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Smart people aren’t always smart together

I have met lots of smart people in organisations. Individually, they are good people, have great ideas and genuinely want to contribute. Put them in the same room together and somehow they aren’t as smart as a collective. Is it just me or have you seen that as well?


Common symptoms I see include:

  • Not achieving what could be achieved collectively
  • No decisions or poor decisions
  • Conversations that look like a ping pong match (ideas just goes back and forth)
  • Going around in circles or recycling the same problems over and over
  • Some people being silenced or not heard
  • People talking over and at each other
  • Meetings to prepare for meetings, meetings to talk about the next meeting, meeting to talk about the last meeting we just had
  • False agreements/commitments – people say yes on the outside, no on the inside


So then I see groups trying to overcome these symptoms by putting in structures and processes such as pre-meeting agendas, rules of engagement, action lists and assigning names. I’ve even seen people rate the meeting at the end. All very helpful. But not enough.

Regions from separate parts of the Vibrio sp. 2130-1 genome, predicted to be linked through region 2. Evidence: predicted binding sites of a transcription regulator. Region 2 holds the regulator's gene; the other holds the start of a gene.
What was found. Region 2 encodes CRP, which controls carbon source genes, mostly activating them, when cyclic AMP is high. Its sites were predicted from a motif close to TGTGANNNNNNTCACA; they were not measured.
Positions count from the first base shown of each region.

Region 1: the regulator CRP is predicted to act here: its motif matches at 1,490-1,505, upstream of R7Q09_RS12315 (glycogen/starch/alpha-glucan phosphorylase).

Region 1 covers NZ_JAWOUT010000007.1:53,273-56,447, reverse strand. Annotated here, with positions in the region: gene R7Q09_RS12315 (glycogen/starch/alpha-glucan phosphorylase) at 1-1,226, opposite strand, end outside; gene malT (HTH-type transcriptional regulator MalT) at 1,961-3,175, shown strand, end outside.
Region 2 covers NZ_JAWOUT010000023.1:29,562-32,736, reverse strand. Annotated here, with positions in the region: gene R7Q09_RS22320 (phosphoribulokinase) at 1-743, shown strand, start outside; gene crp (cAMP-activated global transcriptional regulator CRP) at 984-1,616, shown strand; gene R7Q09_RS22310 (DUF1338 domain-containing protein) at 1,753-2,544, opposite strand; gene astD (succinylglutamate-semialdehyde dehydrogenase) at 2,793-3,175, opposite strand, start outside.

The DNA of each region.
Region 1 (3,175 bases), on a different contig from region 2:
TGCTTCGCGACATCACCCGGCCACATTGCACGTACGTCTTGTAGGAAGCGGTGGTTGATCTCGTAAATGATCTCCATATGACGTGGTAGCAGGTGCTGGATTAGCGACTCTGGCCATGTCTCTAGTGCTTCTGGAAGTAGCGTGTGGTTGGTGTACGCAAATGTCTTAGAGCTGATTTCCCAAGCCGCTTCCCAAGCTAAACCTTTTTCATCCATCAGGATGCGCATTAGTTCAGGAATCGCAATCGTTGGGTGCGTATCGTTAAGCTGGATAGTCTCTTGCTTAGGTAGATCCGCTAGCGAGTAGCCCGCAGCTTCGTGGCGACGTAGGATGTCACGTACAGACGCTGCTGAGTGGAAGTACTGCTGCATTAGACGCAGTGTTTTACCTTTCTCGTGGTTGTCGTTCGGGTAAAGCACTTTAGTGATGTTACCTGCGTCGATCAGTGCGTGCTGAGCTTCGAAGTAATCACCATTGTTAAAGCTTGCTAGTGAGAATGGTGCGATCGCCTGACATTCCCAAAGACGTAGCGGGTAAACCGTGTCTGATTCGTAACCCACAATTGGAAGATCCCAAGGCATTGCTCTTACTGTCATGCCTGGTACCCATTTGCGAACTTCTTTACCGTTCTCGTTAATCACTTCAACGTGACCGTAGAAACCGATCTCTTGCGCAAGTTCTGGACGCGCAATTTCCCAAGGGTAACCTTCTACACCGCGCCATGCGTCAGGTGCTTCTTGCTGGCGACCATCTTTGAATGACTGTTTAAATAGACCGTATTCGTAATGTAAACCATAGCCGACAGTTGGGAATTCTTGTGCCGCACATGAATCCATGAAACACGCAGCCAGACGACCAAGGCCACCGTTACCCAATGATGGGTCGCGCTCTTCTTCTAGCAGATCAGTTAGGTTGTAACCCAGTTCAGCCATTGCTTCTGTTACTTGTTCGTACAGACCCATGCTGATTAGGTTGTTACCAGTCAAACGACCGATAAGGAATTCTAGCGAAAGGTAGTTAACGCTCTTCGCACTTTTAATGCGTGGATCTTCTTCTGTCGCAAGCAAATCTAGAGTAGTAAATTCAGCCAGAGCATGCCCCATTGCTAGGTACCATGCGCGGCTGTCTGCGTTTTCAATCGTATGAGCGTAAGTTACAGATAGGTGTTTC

Even with the structures and processes, it’s the actual interaction that make a group of people smart together or not. Here are some behaviours I have seen, admit to doing and experienced:


  • We make assumptions based on what we already know or the first few words spoken by others (see previous post: Assumptions: The Silent Assassin)
  • We are not really listening – we nod and make acknowledging sounds but we’re listening to respond, defend or attack
  • “Yes, but…” – a common version of the above
  • We become reactive – defensive, protective, dismissive or quiet when conversations don’t go our way
  • We get stuck on our perspectives – can’t see other perspectives or put ourselves in others’ shoes
  • We think we know better than anyone else or have all the answers
  • We blame it on them, that “they’re not on the same page” or “they just don’t get it”
  • We don’t notice the ineffective or damaging dynamics at play or don’t do anything with it
  • We fail to realise the impact we are having on others or don’t adapt to improve the impact (see also: The Double Edged Sword of Being Smart as a Leader)


“How Egos Distort the Way We See Each Other” a short HBR clip by Heidi Grant Halvorson explains how a threat to our ego distorts our perception and increase the likelihood of misunderstandings. In the case of being with a group of smart people, our ego is threatened if there is a possibility of being outsmarted by smart colleagues - if our ego is strongly tied to being smart. Managing our egos in these situations as well as watching out for our distorted perceptions seem like critical skills to develop for us to be smart together, not just on our own.


It’s time we upgraded our abilities to be collectively smart, not just be smart on our own. Being smart together is an evolution – organisations thrive, waste less of their talent and we might even solve more of the world’s big hairy problems. What are your thoughts? I’d love to hear.


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